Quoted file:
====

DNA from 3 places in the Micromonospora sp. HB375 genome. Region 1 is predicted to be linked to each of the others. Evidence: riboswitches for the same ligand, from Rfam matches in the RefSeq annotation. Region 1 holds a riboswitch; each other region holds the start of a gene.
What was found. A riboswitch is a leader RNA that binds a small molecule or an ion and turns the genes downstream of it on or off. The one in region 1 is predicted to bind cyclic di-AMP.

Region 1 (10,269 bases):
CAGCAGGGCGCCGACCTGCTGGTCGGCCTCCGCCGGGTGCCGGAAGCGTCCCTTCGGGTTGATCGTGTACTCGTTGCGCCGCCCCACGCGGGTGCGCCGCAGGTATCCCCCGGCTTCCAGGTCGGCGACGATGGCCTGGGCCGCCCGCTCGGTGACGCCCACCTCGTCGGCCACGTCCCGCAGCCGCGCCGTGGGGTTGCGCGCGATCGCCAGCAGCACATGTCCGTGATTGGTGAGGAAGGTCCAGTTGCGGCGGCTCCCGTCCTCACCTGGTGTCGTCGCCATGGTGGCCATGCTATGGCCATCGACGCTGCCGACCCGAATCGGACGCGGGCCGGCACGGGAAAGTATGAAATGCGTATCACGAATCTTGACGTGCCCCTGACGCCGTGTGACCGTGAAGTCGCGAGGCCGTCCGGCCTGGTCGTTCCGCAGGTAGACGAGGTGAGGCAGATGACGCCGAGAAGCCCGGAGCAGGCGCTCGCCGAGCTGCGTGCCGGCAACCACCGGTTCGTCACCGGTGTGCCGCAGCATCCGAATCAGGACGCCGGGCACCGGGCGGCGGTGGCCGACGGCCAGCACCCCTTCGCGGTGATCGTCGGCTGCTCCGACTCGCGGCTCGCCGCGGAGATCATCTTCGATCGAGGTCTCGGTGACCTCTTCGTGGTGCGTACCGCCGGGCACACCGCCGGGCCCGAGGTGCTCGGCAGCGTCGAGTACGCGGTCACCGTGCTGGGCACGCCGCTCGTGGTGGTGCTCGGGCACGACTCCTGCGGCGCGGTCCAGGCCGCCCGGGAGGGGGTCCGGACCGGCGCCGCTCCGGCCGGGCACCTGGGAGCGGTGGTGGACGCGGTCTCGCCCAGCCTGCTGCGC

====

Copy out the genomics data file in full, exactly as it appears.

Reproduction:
DNA from 3 places in the Micromonospora sp. HB375 genome. Region 1 is predicted to be linked to each of the others. Evidence: riboswitches for the same ligand, from Rfam matches in the RefSeq annotation. Region 1 holds a riboswitch; each other region holds the start of a gene.
What was found. A riboswitch is a leader RNA that binds a small molecule or an ion and turns the genes downstream of it on or off. The one in region 1 is predicted to bind cyclic di-AMP.

Region 1 (10,269 bases):
CAGCAGGGCGCCGACCTGCTGGTCGGCCTCCGCCGGGTGCCGGAAGCGTCCCTTCGGGTTGATCGTGTACTCGTTGCGCCGCCCCACGCGGGTGCGCCGCAGGTATCCCCCGGCTTCCAGGTCGGCGACGATGGCCTGGGCCGCCCGCTCGGTGACGCCCACCTCGTCGGCCACGTCCCGCAGCCGCGCCGTGGGGTTGCGCGCGATCGCCAGCAGCACATGTCCGTGATTGGTGAGGAAGGTCCAGTTGCGGCGGCTCCCGTCCTCACCTGGTGTCGTCGCCATGGTGGCCATGCTATGGCCATCGACGCTGCCGACCCGAATCGGACGCGGGCCGGCACGGGAAAGTATGAAATGCGTATCACGAATCTTGACGTGCCCCTGACGCCGTGTGACCGTGAAGTCGCGAGGCCGTCCGGCCTGGTCGTTCCGCAGGTAGACGAGGTGAGGCAGATGACGCCGAGAAGCCCGGAGCAGGCGCTCGCCGAGCTGCGTGCCGGCAACCACCGGTTCGTCACCGGTGTGCCGCAGCATCCGAATCAGGACGCCGGGCACCGGGCGGCGGTGGCCGACGGCCAGCACCCCTTCGCGGTGATCGTCGGCTGCTCCGACTCGCGGCTCGCCGCGGAGATCATCTTCGATCGAGGTCTCGGTGACCTCTTCGTGGTGCGTACCGCCGGGCACACCGCCGGGCCCGAGGTGCTCGGCAGCGTCGAGTACGCGGTCACCGTGCTGGGCACGCCGCTCGTGGTGGTGCTCGGGCACGACTCCTGCGGCGCGGTCCAGGCCGCCCGGGAGGGGGTCCGGACCGGCGCCGCTCCGGCCGGGCACCTGGGAGCGGTGGTGGACGCGGTCTCGCCCAGCCTGCTGCGC